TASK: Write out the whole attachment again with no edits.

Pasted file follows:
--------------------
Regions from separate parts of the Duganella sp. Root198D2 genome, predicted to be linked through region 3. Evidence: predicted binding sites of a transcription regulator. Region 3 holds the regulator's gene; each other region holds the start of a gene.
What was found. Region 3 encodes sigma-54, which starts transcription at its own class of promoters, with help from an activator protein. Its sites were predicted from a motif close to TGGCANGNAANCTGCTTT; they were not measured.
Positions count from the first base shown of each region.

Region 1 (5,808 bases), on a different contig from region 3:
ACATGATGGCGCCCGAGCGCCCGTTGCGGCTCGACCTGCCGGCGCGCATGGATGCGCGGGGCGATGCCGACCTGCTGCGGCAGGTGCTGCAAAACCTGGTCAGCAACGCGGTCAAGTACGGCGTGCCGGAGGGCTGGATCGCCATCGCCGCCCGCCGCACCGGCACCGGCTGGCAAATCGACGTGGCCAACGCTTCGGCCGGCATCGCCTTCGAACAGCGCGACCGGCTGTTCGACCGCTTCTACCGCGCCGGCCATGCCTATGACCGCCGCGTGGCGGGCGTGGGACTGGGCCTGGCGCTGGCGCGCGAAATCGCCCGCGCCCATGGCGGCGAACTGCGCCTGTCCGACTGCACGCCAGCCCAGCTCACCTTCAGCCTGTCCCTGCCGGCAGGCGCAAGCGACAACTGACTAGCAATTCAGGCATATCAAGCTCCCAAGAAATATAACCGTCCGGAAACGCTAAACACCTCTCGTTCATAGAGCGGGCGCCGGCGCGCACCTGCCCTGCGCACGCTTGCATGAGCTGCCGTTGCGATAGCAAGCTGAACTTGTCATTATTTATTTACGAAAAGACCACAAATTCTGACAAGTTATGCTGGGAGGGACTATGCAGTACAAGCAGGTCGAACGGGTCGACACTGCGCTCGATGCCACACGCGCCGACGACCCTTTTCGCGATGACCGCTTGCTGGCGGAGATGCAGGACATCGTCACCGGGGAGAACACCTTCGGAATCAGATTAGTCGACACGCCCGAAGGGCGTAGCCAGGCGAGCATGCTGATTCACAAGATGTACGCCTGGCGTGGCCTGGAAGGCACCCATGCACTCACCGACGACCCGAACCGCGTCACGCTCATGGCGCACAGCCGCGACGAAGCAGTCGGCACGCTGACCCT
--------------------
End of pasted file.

Regions from separate parts of the Duganella sp. Root198D2 genome, predicted to be linked through region 3. Evidence: predicted binding sites of a transcription regulator. Region 3 holds the regulator's gene; each other region holds the start of a gene.
What was found. Region 3 encodes sigma-54, which starts transcription at its own class of promoters, with help from an activator protein. Its sites were predicted from a motif close to TGGCANGNAANCTGCTTT; they were not measured.
Positions count from the first base shown of each region.

Region 1 (5,808 bases), on a different contig from region 3:
ACATGATGGCGCCCGAGCGCCCGTTGCGGCTCGACCTGCCGGCGCGCATGGATGCGCGGGGCGATGCCGACCTGCTGCGGCAGGTGCTGCAAAACCTGGTCAGCAACGCGGTCAAGTACGGCGTGCCGGAGGGCTGGATCGCCATCGCCGCCCGCCGCACCGGCACCGGCTGGCAAATCGACGTGGCCAACGCTTCGGCCGGCATCGCCTTCGAACAGCGCGACCGGCTGTTCGACCGCTTCTACCGCGCCGGCCATGCCTATGACCGCCGCGTGGCGGGCGTGGGACTGGGCCTGGCGCTGGCGCGCGAAATCGCCCGCGCCCATGGCGGCGAACTGCGCCTGTCCGACTGCACGCCAGCCCAGCTCACCTTCAGCCTGTCCCTGCCGGCAGGCGCAAGCGACAACTGACTAGCAATTCAGGCATATCAAGCTCCCAAGAAATATAACCGTCCGGAAACGCTAAACACCTCTCGTTCATAGAGCGGGCGCCGGCGCGCACCTGCCCTGCGCACGCTTGCATGAGCTGCCGTTGCGATAGCAAGCTGAACTTGTCATTATTTATTTACGAAAAGACCACAAATTCTGACAAGTTATGCTGGGAGGGACTATGCAGTACAAGCAGGTCGAACGGGTCGACACTGCGCTCGATGCCACACGCGCCGACGACCCTTTTCGCGATGACCGCTTGCTGGCGGAGATGCAGGACATCGTCACCGGGGAGAACACCTTCGGAATCAGATTAGTCGACACGCCCGAAGGGCGTAGCCAGGCGAGCATGCTGATTCACAAGATGTACGCCTGGCGTGGCCTGGAAGGCACCCATGCACTCACCGACGACCCGAACCGCGTCACGCTCATGGCGCACAGCCGCGACGAAGCAGTCGGCACGCTGACCCT